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Leaders in international education to be honored

Staff Report

UNM will recognize three individuals for outstanding contributions to international education and programs at a reception today at 2 p.m. in the History Commons in Mesa Vista Hall.

The recipients of the 2001 awards are Professor Peter Pabisch from the Foreign Languages and Literatures Department; Lawrence Carreon, a physician assistant at the Student Health Center; and Alyssa Cymene Mathilde Howe, a doctoral student in the Anthropology Department.

The awards are given annually to UNM faculty, staff and students who have made exceptional contributions in international scholarship, research and education in support of international students and study abroad programs or in promoting international good will. The UNM Office of International Programs and Studies and the International Education Advisory Committee sponsor the awards.

Pabisch will be recognized for the role he has played in international education at UNM for more than a quarter century. Pabisch has been director of the German Summer School at Taos, now in its 26th year, and of the Atlantic Bridge on the Camino Real, a program that links New Mexico, Latin America and Europe.

A distinguished teacher of Germanic languages and literature, Pabisch has been honored for his research and writing.

Carreon has practiced medicine internationally in Russia, Mexico and elsewhere. His interests include travel health and safety, tropical medicine and emerging infectious diseases. Carreon has developed an orientation program for newly arrived international students, and specializes in providing ongoing health care for students and families from all over the world. He also coordinates the Student Health Center’s international travel clinic, providing immunizations and health and safety information for UNM students, staff and faculty who travel overseas.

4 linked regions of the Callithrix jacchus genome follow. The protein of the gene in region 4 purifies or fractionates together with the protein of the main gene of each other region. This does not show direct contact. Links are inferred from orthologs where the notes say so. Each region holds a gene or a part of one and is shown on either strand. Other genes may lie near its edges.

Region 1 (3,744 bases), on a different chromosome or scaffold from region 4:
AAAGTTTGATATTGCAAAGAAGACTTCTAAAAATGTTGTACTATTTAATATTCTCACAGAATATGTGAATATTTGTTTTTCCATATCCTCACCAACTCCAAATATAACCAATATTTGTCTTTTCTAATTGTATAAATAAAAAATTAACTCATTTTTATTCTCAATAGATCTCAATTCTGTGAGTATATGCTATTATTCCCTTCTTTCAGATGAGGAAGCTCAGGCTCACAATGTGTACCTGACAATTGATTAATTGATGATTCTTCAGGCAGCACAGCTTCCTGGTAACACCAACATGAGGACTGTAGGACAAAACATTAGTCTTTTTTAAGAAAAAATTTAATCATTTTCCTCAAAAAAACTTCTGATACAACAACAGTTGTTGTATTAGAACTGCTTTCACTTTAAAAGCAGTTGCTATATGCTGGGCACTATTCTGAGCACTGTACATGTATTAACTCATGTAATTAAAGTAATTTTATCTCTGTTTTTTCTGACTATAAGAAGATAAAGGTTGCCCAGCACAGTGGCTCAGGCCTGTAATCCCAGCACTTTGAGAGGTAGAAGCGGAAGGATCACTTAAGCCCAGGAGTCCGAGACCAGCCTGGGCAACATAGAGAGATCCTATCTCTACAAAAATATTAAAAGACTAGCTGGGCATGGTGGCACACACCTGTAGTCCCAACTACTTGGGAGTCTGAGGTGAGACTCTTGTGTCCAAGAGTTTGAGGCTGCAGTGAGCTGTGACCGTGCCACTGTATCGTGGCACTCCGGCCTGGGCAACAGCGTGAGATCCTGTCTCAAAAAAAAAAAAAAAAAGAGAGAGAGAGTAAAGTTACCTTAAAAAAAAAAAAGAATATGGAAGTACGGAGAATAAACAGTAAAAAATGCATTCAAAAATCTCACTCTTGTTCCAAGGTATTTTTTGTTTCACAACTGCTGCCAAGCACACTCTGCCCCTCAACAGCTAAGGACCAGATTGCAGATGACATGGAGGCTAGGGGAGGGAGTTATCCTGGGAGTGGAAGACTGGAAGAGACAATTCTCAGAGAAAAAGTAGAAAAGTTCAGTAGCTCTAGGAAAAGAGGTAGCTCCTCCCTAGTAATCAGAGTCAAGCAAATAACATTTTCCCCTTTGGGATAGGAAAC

Howe is a doctoral student in anthropology and an instructor in Women’s Studies. Her specialties include Latin American social movements and feminist studies. She has conducted field research in Central America and has been published extensively in scholarly journals. In 1999, she was the recipient of a dissertation fellowship from the UNM Latin American and Iberian Institute, and last year was awarded a prestigious Fulbright Research Grant. She is now a Fulbright fellow in Nicaragua conducting fieldwork on feminism, the diverse women’s movement and their relationship to the growth of lesbian and gay movements in Nicaragua. Anthropology Professor Les Field will accept the award for Howe.

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